There are many myths about songs and songwriting that we have either heard from someone in our life, or even conjured up in our imaginations. To most people, and even many musicians alike, songs can be as vast as the ocean we gaze out upon from the shore, with all its great mysteries and depths of unknown. In my own studies, I have found that songs are not that complicated at all.
In fact, songs are merely sections of music pieced together to create one cohesive composition reels download. No matter the genre or style of music you study or plan to compose, you will find that songs are actually broken down into sections and the sections have names. But o be clear here at this point,for times sake we are only discussing Modern Contemporary Music (the last fifty years or so) and are covering most top genres (Pop, Rock, R&B, Country etc.).
Another point worth mentioning here is that there are typical scenarios that take place when constructing songs. Although most writers will use successful and proven formulas when composing music, their are no “have to be’s” just “probablies” . If there were ever a place for the saying “rules are made to be broken”, it is definitely in the songwriting format. So remember this anytime you see the word “typically”mentioned in the article.
1. Song sections have names: Even if your exposure to music has been minimal,you’ve probably heard some of the musical terms like chorus, verse or bridge. These are just some of the names given to sections to describe their function in a song. Others might be the introduction (intro), lead break, middle eight or mid section.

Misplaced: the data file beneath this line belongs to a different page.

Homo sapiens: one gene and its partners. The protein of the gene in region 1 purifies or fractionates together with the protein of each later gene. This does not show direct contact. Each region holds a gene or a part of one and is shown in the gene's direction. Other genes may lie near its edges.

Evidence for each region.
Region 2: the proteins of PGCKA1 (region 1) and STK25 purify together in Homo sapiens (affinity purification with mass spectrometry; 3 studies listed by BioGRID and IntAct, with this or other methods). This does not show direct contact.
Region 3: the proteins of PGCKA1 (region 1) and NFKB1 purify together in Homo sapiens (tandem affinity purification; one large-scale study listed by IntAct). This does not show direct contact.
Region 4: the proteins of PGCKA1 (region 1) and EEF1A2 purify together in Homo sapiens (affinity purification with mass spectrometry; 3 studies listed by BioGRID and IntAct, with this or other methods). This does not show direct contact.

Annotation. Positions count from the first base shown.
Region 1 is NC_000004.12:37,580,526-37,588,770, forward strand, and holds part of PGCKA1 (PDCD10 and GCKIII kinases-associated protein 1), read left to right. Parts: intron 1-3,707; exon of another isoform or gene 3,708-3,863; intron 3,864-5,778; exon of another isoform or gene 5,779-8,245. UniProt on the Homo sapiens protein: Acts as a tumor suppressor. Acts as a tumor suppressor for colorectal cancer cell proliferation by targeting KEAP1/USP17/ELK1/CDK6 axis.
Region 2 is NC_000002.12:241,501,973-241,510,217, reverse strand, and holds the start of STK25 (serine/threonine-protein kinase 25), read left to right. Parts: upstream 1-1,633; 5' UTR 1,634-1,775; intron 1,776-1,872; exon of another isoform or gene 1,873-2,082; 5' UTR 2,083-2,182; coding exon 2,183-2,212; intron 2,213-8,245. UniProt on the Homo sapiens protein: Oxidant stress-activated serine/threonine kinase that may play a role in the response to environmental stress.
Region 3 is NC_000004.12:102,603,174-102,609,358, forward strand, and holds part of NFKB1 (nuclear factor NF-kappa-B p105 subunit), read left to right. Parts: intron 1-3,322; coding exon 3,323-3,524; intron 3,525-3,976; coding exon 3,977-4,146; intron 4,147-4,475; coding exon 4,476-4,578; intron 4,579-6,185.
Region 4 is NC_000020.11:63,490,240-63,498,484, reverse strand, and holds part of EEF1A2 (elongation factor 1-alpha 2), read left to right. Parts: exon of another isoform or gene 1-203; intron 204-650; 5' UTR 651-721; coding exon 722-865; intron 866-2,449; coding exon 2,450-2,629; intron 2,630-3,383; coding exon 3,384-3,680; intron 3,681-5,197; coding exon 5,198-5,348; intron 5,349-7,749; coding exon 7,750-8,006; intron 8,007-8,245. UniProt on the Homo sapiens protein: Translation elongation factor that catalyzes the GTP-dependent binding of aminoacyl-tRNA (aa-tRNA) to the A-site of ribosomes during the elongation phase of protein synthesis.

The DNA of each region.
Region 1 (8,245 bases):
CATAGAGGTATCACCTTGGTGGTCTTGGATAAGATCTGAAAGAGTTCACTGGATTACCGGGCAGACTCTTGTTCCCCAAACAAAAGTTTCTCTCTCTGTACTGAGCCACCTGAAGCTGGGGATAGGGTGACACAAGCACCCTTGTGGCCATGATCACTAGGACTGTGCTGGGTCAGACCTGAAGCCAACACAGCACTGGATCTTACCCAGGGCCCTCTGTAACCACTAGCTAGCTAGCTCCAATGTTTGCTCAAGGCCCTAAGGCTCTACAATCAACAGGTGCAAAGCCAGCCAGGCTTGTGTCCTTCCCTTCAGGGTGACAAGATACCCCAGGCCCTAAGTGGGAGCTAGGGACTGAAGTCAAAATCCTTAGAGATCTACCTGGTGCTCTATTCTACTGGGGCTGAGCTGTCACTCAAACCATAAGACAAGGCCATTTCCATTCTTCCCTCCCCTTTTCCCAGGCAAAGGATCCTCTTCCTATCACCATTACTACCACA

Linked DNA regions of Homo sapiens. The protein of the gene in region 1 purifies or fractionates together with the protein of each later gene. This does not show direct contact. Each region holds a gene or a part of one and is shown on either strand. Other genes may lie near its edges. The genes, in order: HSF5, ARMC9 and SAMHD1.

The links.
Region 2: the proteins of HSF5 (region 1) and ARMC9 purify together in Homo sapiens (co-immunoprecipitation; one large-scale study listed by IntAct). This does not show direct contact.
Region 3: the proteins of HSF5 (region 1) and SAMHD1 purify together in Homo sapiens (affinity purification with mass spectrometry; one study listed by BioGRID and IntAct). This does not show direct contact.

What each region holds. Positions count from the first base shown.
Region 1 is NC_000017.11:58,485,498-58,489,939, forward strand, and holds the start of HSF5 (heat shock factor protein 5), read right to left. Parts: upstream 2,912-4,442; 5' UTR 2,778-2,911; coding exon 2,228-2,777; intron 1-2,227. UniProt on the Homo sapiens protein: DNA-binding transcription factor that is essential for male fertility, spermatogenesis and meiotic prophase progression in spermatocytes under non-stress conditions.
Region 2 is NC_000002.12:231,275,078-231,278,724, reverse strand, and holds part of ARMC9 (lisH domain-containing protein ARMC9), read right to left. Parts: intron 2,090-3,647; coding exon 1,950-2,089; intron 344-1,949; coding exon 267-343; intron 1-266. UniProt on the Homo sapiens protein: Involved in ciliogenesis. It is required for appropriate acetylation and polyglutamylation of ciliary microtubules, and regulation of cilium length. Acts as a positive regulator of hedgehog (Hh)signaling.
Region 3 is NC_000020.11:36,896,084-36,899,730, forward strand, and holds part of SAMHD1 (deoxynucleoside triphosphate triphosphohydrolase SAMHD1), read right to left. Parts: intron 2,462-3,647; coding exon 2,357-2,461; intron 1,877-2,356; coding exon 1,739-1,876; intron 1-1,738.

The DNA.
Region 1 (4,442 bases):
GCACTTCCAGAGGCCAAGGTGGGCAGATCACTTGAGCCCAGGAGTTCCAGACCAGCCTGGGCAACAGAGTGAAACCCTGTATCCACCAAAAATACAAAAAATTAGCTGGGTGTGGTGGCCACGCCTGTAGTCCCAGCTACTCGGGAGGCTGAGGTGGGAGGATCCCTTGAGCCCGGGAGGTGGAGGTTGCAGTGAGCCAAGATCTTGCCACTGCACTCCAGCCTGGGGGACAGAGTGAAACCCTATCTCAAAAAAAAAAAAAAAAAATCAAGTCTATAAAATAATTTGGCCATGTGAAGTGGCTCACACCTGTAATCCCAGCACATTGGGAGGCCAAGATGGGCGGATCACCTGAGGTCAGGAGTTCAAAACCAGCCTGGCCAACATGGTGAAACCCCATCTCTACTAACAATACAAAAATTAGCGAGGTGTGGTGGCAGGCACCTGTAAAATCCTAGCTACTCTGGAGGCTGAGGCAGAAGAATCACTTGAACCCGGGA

2. The function of sections: The chorus of a song is typically where you find the song title. This is also where you will find the main “hook” of the song. The hook of the song is the part of the song that gets “stuck in your head” and want let go. A singable hook is a key component of a successful song. The verse is the section that “talks” about the hook or song title. The intro is typically a smaller part of a section (verse or chorus) that introduces the song. Strong songs typically have strong intros. A mid section (mid eight) will be the section of the song that will sound noticeably different from the other sections of music. And of course, the lead break is the section where a lead instrument, such as the guitar or saxophone, takes over the melody.
3. Section lengths: Sections are created by measures of music also called bars. The bars are where the beats and chords dwell. A typical bar has four beats. Typically, sections of music are eight bars (measures) long. Modern Contemporary Music songs are typically three and a half to four minutes in length.
4. Melodies and Chord Progressions: Inside the sections are melodies, lyrics and chords. The melody is the tune of the song that you sing or play. The chords accompany the melody. The order in which you play the chords are referred to as the chord progression. Each section has a chord progression. The lyrics are the words to the song that you sing.
5. Connecting the Sections: The order in which you connect the sections of music is called the arrangement of the song. Although there are typical orders of arrangement, again, there are no “have to be’s” just “probablies.” The typical order of a song arrangement will vary from style to style and has changed with the trends in music over the past fifty years. A great barometer for a budding songwriter would be to check out the genre and style that they are currently composing. This will help to identify what order typical arrangements can be.